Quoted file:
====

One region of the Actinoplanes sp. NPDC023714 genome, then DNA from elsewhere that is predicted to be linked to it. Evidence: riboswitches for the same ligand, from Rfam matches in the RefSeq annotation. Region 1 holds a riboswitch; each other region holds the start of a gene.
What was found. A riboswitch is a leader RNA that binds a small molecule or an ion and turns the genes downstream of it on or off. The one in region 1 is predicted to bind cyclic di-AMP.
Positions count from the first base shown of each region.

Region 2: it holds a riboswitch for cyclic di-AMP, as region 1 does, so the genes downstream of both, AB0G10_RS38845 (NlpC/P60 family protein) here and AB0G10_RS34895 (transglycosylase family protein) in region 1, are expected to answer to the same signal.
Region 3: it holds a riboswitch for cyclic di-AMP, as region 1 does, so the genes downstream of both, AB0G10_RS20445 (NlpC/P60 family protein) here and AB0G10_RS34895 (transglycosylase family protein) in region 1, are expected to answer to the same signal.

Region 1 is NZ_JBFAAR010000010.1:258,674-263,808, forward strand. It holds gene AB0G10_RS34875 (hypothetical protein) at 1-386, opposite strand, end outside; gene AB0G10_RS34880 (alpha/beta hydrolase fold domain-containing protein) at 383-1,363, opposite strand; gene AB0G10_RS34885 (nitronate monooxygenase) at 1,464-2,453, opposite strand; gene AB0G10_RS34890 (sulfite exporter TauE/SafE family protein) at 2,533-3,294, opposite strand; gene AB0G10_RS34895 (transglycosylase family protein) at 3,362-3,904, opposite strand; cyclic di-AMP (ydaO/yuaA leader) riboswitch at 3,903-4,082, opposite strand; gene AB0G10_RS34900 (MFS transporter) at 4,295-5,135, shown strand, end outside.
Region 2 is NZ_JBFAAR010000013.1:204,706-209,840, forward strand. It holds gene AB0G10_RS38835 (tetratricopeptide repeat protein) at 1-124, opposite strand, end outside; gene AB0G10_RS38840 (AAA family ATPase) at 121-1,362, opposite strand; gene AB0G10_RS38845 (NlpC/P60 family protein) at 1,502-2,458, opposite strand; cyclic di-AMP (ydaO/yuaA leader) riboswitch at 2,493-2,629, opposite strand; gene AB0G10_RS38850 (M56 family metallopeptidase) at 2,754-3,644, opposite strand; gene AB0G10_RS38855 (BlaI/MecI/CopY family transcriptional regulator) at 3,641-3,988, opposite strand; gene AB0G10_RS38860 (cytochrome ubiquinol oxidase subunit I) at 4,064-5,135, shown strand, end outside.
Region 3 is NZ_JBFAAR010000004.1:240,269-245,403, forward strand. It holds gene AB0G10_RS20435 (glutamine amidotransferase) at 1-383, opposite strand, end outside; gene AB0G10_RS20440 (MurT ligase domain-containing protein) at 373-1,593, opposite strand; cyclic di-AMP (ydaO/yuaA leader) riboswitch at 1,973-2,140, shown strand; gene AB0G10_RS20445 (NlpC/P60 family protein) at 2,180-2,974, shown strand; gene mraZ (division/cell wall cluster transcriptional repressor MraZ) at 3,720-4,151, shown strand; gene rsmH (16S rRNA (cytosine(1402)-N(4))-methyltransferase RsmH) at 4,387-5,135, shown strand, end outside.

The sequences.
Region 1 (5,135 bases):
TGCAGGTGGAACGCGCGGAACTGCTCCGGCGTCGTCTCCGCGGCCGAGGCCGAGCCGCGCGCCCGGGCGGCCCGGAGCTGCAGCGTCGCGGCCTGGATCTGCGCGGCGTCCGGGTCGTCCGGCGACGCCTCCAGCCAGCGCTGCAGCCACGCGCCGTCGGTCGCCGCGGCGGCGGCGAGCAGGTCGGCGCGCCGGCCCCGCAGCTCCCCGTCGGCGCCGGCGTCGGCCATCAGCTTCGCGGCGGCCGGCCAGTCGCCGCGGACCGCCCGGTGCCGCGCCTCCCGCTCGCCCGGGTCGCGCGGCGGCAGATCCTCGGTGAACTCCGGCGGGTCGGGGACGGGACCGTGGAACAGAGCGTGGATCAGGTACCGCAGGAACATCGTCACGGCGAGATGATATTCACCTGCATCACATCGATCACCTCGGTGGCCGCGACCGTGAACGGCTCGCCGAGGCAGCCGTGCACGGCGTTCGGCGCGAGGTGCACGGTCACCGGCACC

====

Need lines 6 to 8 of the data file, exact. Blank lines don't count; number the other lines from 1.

Region 1 is NZ_JBFAAR010000010.1:258,674-263,808, forward strand. It holds gene AB0G10_RS34875 (hypothetical protein) at 1-386, opposite strand, end outside; gene AB0G10_RS34880 (alpha/beta hydrolase fold domain-containing protein) at 383-1,363, opposite strand; gene AB0G10_RS34885 (nitronate monooxygenase) at 1,464-2,453, opposite strand; gene AB0G10_RS34890 (sulfite exporter TauE/SafE family protein) at 2,533-3,294, opposite strand; gene AB0G10_RS34895 (transglycosylase family protein) at 3,362-3,904, opposite strand; cyclic di-AMP (ydaO/yuaA leader) riboswitch at 3,903-4,082, opposite strand; gene AB0G10_RS34900 (MFS transporter) at 4,295-5,135, shown strand, end outside.
Region 2 is NZ_JBFAAR010000013.1:204,706-209,840, forward strand. It holds gene AB0G10_RS38835 (tetratricopeptide repeat protein) at 1-124, opposite strand, end outside; gene AB0G10_RS38840 (AAA family ATPase) at 121-1,362, opposite strand; gene AB0G10_RS38845 (NlpC/P60 family protein) at 1,502-2,458, opposite strand; cyclic di-AMP (ydaO/yuaA leader) riboswitch at 2,493-2,629, opposite strand; gene AB0G10_RS38850 (M56 family metallopeptidase) at 2,754-3,644, opposite strand; gene AB0G10_RS38855 (BlaI/MecI/CopY family transcriptional regulator) at 3,641-3,988, opposite strand; gene AB0G10_RS38860 (cytochrome ubiquinol oxidase subunit I) at 4,064-5,135, shown strand, end outside.
Region 3 is NZ_JBFAAR010000004.1:240,269-245,403, forward strand. It holds gene AB0G10_RS20435 (glutamine amidotransferase) at 1-383, opposite strand, end outside; gene AB0G10_RS20440 (MurT ligase domain-containing protein) at 373-1,593, opposite strand; cyclic di-AMP (ydaO/yuaA leader) riboswitch at 1,973-2,140, shown strand; gene AB0G10_RS20445 (NlpC/P60 family protein) at 2,180-2,974, shown strand; gene mraZ (division/cell wall cluster transcriptional repressor MraZ) at 3,720-4,151, shown strand; gene rsmH (16S rRNA (cytosine(1402)-N(4))-methyltransferase RsmH) at 4,387-5,135, shown strand, end outside.